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Changes to COVID relief programs welcomed in Whistler

Extensions a ‘huge win,’ but more advocacy needed, says Whistler Chamber
covid relief
Coronavirus relief programs have made a huge difference for businesses in Whistler, but there is more work to be done to ensure the support continues, according to the Whistler Chamber.

While all Whistler businesses have been hit hard by the COVID-19 pandemic over the past year, some in certain industries, like travel providers, were hit harder than others.

In the case of Whistler Connection, last spring’s border closures led to an immediate 90-per-cent drop in revenue. 

With a majority of its business—shuttles to and from the airport—evaporated, the company transitioned into a local delivery service, and opened its wash bay as a car wash and detailing service.

While the creativity (and some sound financial positioning pre-pandemic) helped the company retain key staff, Whistler Connection has also benefited from the bevy of relief programs floated by provincial and federal governments, said general manager Dan Harmon.

“Overwhelmingly, I’m grateful for the level of support that the federal and provincial government has offered to small business. We’re incredibly fortunate to live here and be in a country that has taken this kind of stuff seriously,” Harmon said.

“They’re pretty key to our continued survival.”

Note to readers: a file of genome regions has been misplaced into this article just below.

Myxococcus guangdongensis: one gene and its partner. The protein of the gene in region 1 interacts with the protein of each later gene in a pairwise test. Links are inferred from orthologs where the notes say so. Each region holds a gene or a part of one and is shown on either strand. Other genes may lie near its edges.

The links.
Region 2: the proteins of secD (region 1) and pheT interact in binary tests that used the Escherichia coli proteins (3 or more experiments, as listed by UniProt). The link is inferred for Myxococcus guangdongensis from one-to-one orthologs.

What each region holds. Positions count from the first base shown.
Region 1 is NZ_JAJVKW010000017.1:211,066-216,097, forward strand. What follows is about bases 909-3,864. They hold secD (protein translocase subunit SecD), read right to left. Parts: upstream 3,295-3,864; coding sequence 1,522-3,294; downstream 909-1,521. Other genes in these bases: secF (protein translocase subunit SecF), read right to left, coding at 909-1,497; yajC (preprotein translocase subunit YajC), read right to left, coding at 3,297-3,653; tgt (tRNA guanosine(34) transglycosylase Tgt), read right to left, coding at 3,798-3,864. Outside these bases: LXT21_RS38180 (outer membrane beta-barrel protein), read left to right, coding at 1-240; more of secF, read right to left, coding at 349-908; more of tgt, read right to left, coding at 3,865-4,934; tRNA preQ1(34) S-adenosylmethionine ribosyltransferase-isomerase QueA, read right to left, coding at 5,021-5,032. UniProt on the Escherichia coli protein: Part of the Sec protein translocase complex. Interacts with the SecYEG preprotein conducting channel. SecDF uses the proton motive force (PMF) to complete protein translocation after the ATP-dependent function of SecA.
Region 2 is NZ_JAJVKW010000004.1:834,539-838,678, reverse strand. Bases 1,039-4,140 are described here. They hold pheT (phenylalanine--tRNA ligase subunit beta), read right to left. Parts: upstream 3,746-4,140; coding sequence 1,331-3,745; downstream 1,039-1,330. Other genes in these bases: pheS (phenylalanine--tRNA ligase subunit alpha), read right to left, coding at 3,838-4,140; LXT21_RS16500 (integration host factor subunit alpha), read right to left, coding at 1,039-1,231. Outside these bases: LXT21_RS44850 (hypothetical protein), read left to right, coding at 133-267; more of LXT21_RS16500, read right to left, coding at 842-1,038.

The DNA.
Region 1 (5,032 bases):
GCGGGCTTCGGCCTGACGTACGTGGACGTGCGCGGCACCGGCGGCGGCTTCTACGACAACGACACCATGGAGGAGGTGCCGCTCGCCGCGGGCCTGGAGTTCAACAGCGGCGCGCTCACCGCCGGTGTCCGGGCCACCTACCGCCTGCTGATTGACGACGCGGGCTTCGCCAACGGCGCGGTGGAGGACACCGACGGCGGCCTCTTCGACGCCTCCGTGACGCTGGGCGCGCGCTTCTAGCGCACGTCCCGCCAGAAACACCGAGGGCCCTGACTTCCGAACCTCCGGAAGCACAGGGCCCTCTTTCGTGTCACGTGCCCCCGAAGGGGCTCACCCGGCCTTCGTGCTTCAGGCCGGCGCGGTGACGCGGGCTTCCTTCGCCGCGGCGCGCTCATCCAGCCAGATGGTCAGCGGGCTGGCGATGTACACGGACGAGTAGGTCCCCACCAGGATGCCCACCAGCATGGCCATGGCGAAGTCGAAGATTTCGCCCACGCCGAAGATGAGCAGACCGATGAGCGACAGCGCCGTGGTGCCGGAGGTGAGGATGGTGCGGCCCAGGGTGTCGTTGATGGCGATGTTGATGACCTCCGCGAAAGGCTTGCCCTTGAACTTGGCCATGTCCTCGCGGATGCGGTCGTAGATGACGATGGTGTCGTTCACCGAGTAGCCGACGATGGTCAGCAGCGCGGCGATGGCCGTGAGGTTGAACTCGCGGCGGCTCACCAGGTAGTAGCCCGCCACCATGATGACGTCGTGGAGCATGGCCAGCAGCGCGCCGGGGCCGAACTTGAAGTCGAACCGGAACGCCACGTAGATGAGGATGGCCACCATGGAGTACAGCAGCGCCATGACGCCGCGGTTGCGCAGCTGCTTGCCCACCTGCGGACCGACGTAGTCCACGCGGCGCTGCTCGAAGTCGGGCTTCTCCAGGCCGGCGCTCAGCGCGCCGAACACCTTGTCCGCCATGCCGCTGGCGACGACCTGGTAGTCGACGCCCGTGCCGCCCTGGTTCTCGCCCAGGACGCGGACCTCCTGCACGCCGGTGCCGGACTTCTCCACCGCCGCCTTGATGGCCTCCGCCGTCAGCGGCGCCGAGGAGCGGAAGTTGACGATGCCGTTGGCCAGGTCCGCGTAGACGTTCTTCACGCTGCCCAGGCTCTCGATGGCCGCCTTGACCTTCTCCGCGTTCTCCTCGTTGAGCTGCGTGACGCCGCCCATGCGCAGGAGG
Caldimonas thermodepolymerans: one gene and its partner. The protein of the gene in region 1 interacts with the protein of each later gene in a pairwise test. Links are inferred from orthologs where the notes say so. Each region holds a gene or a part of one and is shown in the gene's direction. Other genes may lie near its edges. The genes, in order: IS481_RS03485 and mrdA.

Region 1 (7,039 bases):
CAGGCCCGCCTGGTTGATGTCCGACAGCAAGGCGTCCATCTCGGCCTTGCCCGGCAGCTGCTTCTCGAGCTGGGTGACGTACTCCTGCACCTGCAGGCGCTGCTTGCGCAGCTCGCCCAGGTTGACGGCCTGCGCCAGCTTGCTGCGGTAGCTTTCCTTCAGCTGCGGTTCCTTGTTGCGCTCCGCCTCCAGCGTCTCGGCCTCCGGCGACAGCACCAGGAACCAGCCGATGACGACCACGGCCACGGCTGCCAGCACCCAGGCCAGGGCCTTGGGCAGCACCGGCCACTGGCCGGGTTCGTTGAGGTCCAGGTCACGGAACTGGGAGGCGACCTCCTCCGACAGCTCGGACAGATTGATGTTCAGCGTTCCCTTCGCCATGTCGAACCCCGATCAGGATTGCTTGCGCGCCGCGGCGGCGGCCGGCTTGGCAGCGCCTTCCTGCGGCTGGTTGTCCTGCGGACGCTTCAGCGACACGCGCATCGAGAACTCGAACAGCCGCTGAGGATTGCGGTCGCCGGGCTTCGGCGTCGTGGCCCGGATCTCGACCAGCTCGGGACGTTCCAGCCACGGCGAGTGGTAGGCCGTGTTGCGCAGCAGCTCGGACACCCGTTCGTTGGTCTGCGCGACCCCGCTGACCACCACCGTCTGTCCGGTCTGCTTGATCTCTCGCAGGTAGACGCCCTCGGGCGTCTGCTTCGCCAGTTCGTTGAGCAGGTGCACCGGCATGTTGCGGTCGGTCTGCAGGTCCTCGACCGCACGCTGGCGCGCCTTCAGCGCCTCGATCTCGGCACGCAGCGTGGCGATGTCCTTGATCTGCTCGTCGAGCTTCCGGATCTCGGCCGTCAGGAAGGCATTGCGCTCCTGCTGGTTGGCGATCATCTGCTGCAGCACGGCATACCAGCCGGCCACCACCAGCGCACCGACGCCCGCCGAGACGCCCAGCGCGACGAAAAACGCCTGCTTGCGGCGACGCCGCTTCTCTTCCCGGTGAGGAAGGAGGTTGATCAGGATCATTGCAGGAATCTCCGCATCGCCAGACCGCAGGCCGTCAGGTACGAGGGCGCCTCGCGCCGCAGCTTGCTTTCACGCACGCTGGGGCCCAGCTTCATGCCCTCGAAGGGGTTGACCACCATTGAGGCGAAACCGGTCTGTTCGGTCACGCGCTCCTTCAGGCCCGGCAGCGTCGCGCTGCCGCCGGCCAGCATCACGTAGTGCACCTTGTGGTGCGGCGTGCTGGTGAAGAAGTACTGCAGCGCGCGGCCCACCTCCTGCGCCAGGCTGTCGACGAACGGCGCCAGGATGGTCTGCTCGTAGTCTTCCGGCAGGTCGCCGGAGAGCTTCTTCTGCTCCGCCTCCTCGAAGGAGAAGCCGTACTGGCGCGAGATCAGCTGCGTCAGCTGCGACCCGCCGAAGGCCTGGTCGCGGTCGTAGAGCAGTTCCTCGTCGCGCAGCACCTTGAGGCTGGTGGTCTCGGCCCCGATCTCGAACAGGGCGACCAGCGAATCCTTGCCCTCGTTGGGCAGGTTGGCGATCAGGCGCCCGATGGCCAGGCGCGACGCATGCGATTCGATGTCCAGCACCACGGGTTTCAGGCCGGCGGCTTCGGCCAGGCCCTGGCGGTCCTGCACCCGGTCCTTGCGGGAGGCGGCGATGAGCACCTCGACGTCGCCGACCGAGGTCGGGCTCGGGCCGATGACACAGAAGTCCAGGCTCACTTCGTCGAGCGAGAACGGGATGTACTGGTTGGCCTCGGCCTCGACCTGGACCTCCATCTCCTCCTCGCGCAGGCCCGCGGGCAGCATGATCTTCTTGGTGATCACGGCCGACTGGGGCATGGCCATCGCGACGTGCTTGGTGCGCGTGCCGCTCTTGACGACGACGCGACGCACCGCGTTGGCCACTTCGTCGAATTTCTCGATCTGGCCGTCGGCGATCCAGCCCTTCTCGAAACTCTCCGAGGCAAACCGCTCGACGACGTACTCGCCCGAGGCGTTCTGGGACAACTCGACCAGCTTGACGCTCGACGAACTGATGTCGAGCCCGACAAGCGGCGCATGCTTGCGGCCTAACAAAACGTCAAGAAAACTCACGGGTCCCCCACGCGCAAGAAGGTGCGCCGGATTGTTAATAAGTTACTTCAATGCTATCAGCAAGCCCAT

News that key relief programs for businesses—the provincial business recovery grant and the federal wage and rent subsidies—are being expanded and refined is welcomed in Whistler, but the advocacy work is not finished, said Melissa Pace, CEO of the Whistler Chamber of Commerce. 

“It’s great news, but from speaking with some of our members, doors open does not equal financial success,” Pace said. 

“So these programs are vital to keeping doors open, but it’s also coming at a potential debt load which is not sustainable for most.”

With that in mind, the local chamber is advocating for the federal rent and wage subsidies (both extended to June on March 3) to be further extended “until such a time that businesses are well into recovery,” Pace said. 

On the provincial recovery grant, news that businesses now have until Aug. 31 to apply (and can qualify with just a 30-per-cent revenue drop, rather than 70 per cent) is a “huge win,” Pace added. 

“The government has been great … they’re responding in a way that they are hearing us,” she said.

“So there is a thank you there to the governments for doing what they’re doing. [But] there needs to be more, and we just have to keep pushing.”

While the government supports are appreciated (and the Chamber an excellent resource for local businesses trying to navigate them), businesses would also benefit from more clarity and lead time moving forward, Harmon said, noting that at some points last year, employers were getting information on relief programs after the fact.

“I would just have them publish information four weeks ahead of time … just to give us a little bit of a buffer for planning,” he said, adding that the uncertainty is stressful for employers and workers alike.

But despite the challenging year in the rearview mirror, and the challenges still to come, there have been positives in the chaos, too, he added. 

“The community of small business owners and managers here has been really helpful, and heartening through the whole process. There’s been good communication between different industries, even between traditional competitors, and there’s a common sense of purpose that we all want to try and help each other get through this and come out the other side,” Harmon said.

“So I think that’s been a really positive element to all of this.”